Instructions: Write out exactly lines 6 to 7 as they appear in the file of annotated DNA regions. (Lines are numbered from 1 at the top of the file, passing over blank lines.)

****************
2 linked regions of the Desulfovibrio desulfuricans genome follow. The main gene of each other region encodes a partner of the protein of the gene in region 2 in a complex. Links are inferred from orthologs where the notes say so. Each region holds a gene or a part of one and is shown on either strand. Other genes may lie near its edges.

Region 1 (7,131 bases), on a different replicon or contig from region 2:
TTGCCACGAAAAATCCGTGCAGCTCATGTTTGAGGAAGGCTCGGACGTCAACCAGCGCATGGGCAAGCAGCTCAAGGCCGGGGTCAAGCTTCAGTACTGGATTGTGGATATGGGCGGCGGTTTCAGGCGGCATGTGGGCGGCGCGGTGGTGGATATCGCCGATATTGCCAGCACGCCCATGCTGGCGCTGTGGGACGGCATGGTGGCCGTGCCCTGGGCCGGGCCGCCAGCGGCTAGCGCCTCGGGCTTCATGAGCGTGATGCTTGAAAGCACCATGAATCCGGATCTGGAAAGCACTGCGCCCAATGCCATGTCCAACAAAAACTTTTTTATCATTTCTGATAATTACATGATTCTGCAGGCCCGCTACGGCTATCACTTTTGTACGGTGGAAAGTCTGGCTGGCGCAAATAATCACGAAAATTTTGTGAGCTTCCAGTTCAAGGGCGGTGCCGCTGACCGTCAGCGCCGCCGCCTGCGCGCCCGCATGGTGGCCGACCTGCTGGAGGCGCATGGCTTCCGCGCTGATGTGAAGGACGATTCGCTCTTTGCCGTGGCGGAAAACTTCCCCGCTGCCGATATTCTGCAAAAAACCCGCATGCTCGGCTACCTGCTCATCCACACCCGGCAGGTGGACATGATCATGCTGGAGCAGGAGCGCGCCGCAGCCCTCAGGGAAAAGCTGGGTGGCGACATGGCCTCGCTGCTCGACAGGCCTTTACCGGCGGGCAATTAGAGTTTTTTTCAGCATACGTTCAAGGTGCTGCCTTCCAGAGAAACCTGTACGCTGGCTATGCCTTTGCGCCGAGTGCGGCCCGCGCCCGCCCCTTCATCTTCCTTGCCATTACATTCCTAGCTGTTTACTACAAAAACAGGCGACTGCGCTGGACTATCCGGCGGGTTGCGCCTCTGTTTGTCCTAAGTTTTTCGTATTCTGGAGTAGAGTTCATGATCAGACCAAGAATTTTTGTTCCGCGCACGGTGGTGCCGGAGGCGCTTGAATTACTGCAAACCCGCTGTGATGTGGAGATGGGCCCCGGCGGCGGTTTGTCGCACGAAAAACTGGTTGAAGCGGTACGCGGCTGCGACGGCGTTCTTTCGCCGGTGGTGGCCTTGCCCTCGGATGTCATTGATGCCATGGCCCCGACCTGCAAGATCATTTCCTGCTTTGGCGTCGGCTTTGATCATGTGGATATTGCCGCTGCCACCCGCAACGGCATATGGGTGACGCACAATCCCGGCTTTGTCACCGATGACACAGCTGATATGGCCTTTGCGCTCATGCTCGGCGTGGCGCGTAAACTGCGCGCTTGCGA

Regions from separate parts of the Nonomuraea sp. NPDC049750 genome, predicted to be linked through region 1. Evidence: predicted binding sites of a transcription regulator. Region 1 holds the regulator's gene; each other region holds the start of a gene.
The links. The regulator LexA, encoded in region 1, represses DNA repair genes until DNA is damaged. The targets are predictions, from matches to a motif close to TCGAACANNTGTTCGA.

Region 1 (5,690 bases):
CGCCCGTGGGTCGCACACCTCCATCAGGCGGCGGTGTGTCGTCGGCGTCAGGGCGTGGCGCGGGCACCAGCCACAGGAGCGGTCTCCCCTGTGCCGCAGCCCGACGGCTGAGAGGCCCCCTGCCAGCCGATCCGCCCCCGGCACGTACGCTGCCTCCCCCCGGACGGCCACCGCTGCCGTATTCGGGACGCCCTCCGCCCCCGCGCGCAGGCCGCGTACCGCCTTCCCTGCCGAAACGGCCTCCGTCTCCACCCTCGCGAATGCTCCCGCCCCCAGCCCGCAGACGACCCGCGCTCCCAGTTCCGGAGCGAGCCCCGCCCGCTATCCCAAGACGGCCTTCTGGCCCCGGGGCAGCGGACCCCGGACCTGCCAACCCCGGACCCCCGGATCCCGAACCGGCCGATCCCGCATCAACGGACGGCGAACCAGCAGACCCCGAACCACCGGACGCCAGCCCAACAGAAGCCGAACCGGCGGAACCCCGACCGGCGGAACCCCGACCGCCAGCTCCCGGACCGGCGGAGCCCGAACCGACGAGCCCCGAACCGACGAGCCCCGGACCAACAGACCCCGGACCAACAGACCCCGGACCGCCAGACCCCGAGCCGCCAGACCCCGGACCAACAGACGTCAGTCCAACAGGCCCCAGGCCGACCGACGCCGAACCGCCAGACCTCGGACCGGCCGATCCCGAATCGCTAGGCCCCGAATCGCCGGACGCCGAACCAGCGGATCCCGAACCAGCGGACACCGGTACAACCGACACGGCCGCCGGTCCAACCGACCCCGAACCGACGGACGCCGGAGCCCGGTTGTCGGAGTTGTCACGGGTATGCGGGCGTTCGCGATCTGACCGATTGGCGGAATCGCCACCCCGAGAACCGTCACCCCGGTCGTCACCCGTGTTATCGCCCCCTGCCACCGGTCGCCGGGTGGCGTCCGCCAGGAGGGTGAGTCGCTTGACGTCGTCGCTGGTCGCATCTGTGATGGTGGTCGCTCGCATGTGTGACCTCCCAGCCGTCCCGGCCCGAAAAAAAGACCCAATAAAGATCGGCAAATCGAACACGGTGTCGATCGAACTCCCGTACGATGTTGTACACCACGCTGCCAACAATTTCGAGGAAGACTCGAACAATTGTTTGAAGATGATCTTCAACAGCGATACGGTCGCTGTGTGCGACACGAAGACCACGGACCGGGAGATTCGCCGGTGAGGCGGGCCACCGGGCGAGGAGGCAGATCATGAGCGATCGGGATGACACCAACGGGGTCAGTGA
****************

Region 1 (5,690 bases):
CGCCCGTGGGTCGCACACCTCCATCAGGCGGCGGTGTGTCGTCGGCGTCAGGGCGTGGCGCGGGCACCAGCCACAGGAGCGGTCTCCCCTGTGCCGCAGCCCGACGGCTGAGAGGCCCCCTGCCAGCCGATCCGCCCCCGGCACGTACGCTGCCTCCCCCCGGACGGCCACCGCTGCCGTATTCGGGACGCCCTCCGCCCCCGCGCGCAGGCCGCGTACCGCCTTCCCTGCCGAAACGGCCTCCGTCTCCACCCTCGCGAATGCTCCCGCCCCCAGCCCGCAGACGACCCGCGCTCCCAGTTCCGGAGCGAGCCCCGCCCGCTATCCCAAGACGGCCTTCTGGCCCCGGGGCAGCGGACCCCGGACCTGCCAACCCCGGACCCCCGGATCCCGAACCGGCCGATCCCGCATCAACGGACGGCGAACCAGCAGACCCCGAACCACCGGACGCCAGCCCAACAGAAGCCGAACCGGCGGAACCCCGACCGGCGGAACCCCGACCGCCAGCTCCCGGACCGGCGGAGCCCGAACCGACGAGCCCCGAACCGACGAGCCCCGGACCAACAGACCCCGGACCAACAGACCCCGGACCGCCAGACCCCGAGCCGCCAGACCCCGGACCAACAGACGTCAGTCCAACAGGCCCCAGGCCGACCGACGCCGAACCGCCAGACCTCGGACCGGCCGATCCCGAATCGCTAGGCCCCGAATCGCCGGACGCCGAACCAGCGGATCCCGAACCAGCGGACACCGGTACAACCGACACGGCCGCCGGTCCAACCGACCCCGAACCGACGGACGCCGGAGCCCGGTTGTCGGAGTTGTCACGGGTATGCGGGCGTTCGCGATCTGACCGATTGGCGGAATCGCCACCCCGAGAACCGTCACCCCGGTCGTCACCCGTGTTATCGCCCCCTGCCACCGGTCGCCGGGTGGCGTCCGCCAGGAGGGTGAGTCGCTTGACGTCGTCGCTGGTCGCATCTGTGATGGTGGTCGCTCGCATGTGTGACCTCCCAGCCGTCCCGGCCCGAAAAAAAGACCCAATAAAGATCGGCAAATCGAACACGGTGTCGATCGAACTCCCGTACGATGTTGTACACCACGCTGCCAACAATTTCGAGGAAGACTCGAACAATTGTTTGAAGATGATCTTCAACAGCGATACGGTCGCTGTGTGCGACACGAAGACCACGGACCGGGAGATTCGCCGGTGAGGCGGGCCACCGGGCGAGGAGGCAGATCATGAGCGATCGGGATGACACCAACGGGGTCAGTGA